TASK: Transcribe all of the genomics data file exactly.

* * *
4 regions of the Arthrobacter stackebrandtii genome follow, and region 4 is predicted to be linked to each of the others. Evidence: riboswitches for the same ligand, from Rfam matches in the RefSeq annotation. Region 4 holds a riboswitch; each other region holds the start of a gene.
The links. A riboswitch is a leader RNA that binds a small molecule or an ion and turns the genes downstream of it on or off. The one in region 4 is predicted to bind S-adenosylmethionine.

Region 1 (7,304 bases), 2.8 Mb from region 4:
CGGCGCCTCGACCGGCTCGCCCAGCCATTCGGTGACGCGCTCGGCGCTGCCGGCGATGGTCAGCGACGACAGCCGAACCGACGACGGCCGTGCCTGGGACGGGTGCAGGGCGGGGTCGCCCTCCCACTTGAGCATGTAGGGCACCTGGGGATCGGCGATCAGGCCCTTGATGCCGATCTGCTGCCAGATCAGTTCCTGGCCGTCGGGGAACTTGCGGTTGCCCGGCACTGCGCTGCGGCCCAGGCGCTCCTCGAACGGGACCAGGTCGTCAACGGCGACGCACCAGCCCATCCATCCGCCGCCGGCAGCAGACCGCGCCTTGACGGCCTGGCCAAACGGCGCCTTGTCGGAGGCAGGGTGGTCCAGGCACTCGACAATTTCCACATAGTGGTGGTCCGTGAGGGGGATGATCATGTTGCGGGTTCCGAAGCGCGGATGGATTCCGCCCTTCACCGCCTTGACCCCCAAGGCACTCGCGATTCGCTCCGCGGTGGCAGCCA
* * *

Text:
4 regions of the Arthrobacter stackebrandtii genome follow, and region 4 is predicted to be linked to each of the others. Evidence: riboswitches for the same ligand, from Rfam matches in the RefSeq annotation. Region 4 holds a riboswitch; each other region holds the start of a gene.
The links. A riboswitch is a leader RNA that binds a small molecule or an ion and turns the genes downstream of it on or off. The one in region 4 is predicted to bind S-adenosylmethionine.

Region 1 (7,304 bases), 2.8 Mb from region 4:
CGGCGCCTCGACCGGCTCGCCCAGCCATTCGGTGACGCGCTCGGCGCTGCCGGCGATGGTCAGCGACGACAGCCGAACCGACGACGGCCGTGCCTGGGACGGGTGCAGGGCGGGGTCGCCCTCCCACTTGAGCATGTAGGGCACCTGGGGATCGGCGATCAGGCCCTTGATGCCGATCTGCTGCCAGATCAGTTCCTGGCCGTCGGGGAACTTGCGGTTGCCCGGCACTGCGCTGCGGCCCAGGCGCTCCTCGAACGGGACCAGGTCGTCAACGGCGACGCACCAGCCCATCCATCCGCCGCCGGCAGCAGACCGCGCCTTGACGGCCTGGCCAAACGGCGCCTTGTCGGAGGCAGGGTGGTCCAGGCACTCGACAATTTCCACATAGTGGTGGTCCGTGAGGGGGATGATCATGTTGCGGGTTCCGAAGCGCGGATGGATTCCGCCCTTCACCGCCTTGACCCCCAAGGCACTCGCGATTCGCTCCGCGGTGGCAGCCA